In the standard picture of gravitational lensing, we have a picture like the one you can see as Figure 1 of this paper (I don't know if I can copy/paste it). In it, the source S and the observer O are both at a finite distance from the lens L, and both on the same side. Light curves a little bit around the lens, and an image is formed on the same side of the lens as the source.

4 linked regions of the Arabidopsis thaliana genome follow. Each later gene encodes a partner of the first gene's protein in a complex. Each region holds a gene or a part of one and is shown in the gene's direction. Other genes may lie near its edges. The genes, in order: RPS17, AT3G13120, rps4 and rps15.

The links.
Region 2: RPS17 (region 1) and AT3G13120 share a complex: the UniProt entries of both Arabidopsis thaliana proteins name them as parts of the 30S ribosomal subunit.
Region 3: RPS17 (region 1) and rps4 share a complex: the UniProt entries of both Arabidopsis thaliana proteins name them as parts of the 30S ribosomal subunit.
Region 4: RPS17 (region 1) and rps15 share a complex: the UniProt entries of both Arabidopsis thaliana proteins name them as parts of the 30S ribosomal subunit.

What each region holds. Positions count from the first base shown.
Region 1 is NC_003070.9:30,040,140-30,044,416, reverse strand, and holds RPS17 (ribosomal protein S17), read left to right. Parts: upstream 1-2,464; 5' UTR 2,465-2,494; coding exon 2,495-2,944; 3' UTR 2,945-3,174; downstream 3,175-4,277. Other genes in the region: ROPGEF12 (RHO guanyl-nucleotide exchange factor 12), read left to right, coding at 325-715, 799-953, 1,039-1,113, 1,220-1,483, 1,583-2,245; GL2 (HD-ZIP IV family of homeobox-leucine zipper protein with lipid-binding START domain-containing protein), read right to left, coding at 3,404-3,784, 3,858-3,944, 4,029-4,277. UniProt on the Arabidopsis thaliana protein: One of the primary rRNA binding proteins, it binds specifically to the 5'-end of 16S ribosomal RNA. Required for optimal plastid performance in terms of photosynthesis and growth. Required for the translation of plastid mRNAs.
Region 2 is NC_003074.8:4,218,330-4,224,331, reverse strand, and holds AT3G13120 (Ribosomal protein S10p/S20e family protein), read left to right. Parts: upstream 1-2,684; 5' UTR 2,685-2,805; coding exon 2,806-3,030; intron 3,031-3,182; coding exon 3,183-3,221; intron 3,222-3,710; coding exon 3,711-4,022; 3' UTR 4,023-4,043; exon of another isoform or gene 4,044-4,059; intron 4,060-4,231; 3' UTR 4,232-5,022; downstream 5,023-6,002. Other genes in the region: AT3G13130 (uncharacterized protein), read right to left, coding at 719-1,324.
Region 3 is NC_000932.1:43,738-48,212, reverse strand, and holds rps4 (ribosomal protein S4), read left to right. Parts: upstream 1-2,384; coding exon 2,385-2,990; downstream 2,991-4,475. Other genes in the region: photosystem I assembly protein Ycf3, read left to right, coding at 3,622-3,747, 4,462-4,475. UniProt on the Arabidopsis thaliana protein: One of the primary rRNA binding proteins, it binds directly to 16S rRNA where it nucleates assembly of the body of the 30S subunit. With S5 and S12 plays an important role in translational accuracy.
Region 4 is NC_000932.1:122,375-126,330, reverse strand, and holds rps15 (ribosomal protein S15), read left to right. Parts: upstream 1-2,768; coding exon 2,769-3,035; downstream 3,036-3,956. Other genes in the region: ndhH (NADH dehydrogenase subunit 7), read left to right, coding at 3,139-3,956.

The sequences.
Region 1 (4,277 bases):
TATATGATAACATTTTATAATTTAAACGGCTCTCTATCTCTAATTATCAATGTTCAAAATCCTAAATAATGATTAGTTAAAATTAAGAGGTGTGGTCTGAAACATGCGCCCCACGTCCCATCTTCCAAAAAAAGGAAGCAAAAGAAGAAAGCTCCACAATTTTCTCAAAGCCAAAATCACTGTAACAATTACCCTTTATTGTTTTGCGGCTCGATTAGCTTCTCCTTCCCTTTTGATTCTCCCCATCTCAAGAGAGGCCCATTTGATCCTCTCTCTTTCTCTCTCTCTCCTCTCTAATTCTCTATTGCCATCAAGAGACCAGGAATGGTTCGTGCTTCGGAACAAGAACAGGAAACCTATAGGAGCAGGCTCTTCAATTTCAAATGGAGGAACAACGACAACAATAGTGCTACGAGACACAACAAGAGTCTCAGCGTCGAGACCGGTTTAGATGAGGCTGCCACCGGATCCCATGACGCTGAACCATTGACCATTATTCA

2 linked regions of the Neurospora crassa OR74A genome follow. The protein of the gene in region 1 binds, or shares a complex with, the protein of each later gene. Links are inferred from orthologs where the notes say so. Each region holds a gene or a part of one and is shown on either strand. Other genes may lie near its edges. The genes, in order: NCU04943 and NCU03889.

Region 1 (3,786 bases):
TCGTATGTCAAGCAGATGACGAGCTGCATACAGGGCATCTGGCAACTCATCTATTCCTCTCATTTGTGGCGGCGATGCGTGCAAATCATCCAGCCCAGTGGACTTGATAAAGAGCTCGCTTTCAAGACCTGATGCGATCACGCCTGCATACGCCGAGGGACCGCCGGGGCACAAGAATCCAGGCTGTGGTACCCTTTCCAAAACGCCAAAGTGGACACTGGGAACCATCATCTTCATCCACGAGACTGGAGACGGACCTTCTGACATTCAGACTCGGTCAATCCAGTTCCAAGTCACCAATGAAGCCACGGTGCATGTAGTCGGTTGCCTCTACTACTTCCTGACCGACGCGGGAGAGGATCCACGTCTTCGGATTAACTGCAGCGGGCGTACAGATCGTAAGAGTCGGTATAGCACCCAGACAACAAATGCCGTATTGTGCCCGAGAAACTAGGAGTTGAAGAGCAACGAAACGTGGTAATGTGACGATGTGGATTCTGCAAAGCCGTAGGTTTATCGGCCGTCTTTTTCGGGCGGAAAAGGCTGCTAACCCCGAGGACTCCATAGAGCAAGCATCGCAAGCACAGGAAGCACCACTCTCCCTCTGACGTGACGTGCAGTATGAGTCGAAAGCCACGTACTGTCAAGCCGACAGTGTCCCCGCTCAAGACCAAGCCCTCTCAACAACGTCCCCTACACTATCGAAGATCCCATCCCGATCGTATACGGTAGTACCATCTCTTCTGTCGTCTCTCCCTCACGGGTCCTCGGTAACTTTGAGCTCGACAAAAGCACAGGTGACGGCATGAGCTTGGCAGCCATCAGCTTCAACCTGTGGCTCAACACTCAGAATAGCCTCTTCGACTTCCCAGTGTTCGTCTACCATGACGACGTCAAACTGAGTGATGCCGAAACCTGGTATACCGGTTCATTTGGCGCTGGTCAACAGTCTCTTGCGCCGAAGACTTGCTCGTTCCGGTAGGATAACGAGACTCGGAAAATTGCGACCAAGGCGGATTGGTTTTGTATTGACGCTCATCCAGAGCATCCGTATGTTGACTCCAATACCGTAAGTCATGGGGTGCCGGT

Now, in almost every situation one makes the approximation that the source and the observer are infinitely far away from the lens, like this:
This feels weird, because as you can see the image and the source are always on opposite sides of the lens, which is not always the case in realistic situations (for example, with the lensing of a star by the sun). How can this be explained? Is it that the approximation has to be applied only sometimes?